Much is written on him, including great profiles in magazines, and I won’t add anything here.
I came across and read a profile by the New Yorker, from way back in 1993. At the time Jay was preparing his defining show, Ricky Jay and his 52 assistants.
The article goes into some depth as to how much of a book collector he was, portraying the man as a true bibliophile, and recounting the dismay that surrounded illusionist David Copperfield’s acquisition of a large collection of rare books on magic and various other curiosities (a collection which Jay had carefully catalogued and expanded upon, under the patronage of a banker, until said banker went bankrupt).
Reading the profile, then returning to Twitter, I couldn’t help but be amazed at the galling idiocy of Copperfield, who today was advertising a bag he’s designed (from his latest show), or of the magic company Vanishing Inc, advertising a magic product to buy. On a day in which there might be pause to reflect on what matters, the unashamed promotion and business-as-usual is especially jarring. And not just promotion of, say, a work (a show, a book, an event), but merely promotion of products, whose formula for success is always the same, whether you’re selling beauty cream or the latest trick pack of cards: “hey you, are you dissatisfied? Well if you buy this product, your life will change…” It is a fabulous deceit (no pun intended), whose direct consequence is constantly lowering the bar, reducing magic to a transaction, to a product that can be bought and sold. Inevitably the buyer gets bored, and so new products must fill the void, the frustration, the difficulty of maintaining an ongoing relation with the art form. Again the formula: “hey don’t worry about studying and learning things and trying, and failing, and trying again. Just click here to purchase this item. All has been taken care for you, because we value you…”
For those who don’t know, the so called magic scene, in the last 20 or more years, has increasingly turned into a toy shop for addicted adult-children with short attention spans. Addicted to the latest props-that-do-magic, addicted to the aura that you’re supposedly buying when you purchase the product of a famous star (“As seen on Penn and Teller’s Fool Us!”), addicted to the cheap immediate pleasure that comes with compulsive buying.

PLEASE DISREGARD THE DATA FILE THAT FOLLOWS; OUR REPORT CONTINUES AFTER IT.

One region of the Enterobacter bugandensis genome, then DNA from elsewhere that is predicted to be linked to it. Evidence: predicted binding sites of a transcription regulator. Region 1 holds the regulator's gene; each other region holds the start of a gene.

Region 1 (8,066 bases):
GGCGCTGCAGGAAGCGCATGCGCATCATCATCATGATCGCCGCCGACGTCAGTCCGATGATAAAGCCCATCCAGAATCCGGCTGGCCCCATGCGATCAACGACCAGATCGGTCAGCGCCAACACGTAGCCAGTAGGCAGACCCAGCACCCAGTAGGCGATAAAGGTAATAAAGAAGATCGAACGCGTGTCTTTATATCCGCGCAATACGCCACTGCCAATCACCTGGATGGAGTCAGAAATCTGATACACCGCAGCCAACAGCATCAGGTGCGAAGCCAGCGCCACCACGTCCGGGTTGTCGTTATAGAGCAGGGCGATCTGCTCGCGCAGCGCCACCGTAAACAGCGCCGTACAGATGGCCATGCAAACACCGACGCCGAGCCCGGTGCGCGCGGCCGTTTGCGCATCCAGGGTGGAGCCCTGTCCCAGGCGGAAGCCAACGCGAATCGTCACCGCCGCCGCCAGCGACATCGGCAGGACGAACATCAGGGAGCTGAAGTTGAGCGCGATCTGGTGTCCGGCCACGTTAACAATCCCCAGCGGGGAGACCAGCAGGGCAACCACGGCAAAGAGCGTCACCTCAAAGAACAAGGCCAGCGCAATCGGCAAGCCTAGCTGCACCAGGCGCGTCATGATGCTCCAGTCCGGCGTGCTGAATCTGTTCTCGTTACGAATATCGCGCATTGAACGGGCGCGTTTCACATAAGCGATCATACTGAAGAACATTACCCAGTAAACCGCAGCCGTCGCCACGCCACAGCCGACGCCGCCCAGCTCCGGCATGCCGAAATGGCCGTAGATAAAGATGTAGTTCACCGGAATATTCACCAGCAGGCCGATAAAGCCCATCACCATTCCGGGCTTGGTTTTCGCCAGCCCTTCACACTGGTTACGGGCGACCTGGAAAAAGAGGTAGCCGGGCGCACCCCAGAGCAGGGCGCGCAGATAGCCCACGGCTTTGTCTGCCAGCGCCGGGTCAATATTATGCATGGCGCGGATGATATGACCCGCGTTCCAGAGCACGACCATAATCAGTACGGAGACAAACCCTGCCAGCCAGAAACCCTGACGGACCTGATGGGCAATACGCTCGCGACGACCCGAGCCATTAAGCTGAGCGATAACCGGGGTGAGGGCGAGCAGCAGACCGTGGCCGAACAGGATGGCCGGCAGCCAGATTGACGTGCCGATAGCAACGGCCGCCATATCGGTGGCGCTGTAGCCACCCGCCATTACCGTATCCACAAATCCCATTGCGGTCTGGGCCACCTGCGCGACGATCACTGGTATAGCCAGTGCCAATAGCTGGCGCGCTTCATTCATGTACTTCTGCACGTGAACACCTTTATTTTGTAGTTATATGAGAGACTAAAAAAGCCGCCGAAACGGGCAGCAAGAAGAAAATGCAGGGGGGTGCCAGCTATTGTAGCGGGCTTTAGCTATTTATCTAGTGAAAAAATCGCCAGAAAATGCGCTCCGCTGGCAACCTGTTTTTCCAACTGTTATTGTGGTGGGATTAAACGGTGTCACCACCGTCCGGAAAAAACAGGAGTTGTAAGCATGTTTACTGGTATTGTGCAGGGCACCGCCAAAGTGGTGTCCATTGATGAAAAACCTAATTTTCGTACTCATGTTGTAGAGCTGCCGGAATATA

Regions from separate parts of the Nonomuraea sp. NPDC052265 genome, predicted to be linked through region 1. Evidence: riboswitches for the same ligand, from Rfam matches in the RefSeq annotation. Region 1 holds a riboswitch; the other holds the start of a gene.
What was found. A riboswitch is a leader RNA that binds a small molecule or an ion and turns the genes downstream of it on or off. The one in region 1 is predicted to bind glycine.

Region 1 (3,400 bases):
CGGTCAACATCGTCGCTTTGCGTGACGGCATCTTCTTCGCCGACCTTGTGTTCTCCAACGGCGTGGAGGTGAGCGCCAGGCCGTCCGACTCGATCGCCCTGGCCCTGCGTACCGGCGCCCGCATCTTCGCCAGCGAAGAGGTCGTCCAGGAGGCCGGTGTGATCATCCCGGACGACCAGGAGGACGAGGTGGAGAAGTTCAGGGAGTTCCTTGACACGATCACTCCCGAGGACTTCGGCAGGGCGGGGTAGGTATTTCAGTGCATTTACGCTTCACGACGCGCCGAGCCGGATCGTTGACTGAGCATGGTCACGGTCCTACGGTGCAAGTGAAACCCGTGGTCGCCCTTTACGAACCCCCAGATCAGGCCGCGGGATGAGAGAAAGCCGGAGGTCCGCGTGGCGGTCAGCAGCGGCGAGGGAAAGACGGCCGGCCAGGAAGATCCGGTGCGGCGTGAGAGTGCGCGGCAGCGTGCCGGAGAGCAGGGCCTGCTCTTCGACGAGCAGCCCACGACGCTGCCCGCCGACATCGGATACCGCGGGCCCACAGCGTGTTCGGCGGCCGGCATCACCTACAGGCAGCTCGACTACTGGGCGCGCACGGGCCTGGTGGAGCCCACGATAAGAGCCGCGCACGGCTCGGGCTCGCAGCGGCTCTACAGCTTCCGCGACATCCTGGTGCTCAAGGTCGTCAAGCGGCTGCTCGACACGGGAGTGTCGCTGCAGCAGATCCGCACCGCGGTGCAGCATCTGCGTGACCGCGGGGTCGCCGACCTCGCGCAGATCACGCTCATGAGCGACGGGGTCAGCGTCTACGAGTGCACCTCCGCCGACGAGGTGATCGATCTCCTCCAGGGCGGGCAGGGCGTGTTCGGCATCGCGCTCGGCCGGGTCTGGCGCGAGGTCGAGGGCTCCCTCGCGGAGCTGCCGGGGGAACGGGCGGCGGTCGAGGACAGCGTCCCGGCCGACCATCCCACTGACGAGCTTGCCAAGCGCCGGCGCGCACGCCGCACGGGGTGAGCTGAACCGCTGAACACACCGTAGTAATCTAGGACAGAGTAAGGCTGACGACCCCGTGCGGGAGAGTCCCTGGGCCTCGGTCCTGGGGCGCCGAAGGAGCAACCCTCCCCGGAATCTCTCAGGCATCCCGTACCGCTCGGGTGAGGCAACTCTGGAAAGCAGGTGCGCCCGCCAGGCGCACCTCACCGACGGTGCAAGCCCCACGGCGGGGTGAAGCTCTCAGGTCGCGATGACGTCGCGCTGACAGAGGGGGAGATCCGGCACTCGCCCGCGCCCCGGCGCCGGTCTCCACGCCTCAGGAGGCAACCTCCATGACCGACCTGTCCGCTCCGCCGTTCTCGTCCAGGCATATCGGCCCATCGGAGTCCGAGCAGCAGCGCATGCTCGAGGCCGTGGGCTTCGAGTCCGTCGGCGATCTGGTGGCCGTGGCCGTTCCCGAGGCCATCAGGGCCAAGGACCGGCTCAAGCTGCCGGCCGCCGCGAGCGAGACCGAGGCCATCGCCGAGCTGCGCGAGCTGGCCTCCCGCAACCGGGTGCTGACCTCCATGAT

Ricky Jay (who was most likely an imperfect person, from what I gather) carved a path that was unique, merely because he cultivated his interests, and fashioned them into his performing persona. A brilliant magician, but also a model to emulate (artists do exactly this: follow their path, work hard at it). Ricky Jay’s model is a reminder to cut the crap out. Call out a demeaning culture of greed for what it is. No art form, no scholarship, no interesting events can develop in such a market of short-lived gizmos and toys. To all sellers of magic products: find your income elsewhere. Don’t believe in the inevitability of capitalist relations. There are alternatives. Your amazing latest ‘discoveries’ are distractions, and you know it. You’re not contributing anything, you’re taking time away from people who might just be able, with enough concentration and dedication, to develop interesting ideas, thoughts and performances.
In short (and this is more for magicians). Magic isn’t “broken”. It has been taken over by greedy ‘dealers’ and magic shops and magicians who are all too eager to exploit and capitalise people’s dissatisfaction. Yes, doing and studying magic is hard, otherwise it wouldn’t be worth it. We don’t need another product, another surge of dopamine, followed by a low, followed by another product, etc. We need to cut off this ridiculous addiction and develop slower forms of study, practice, rehearsal and exchange that can re-define the field. There are some great magicians already, and always, doing this, but they are always a small minority. This needn’t be the case. Where to start? We ought not let avid and destructive commercial interests define what is and isn’t possible in an art form.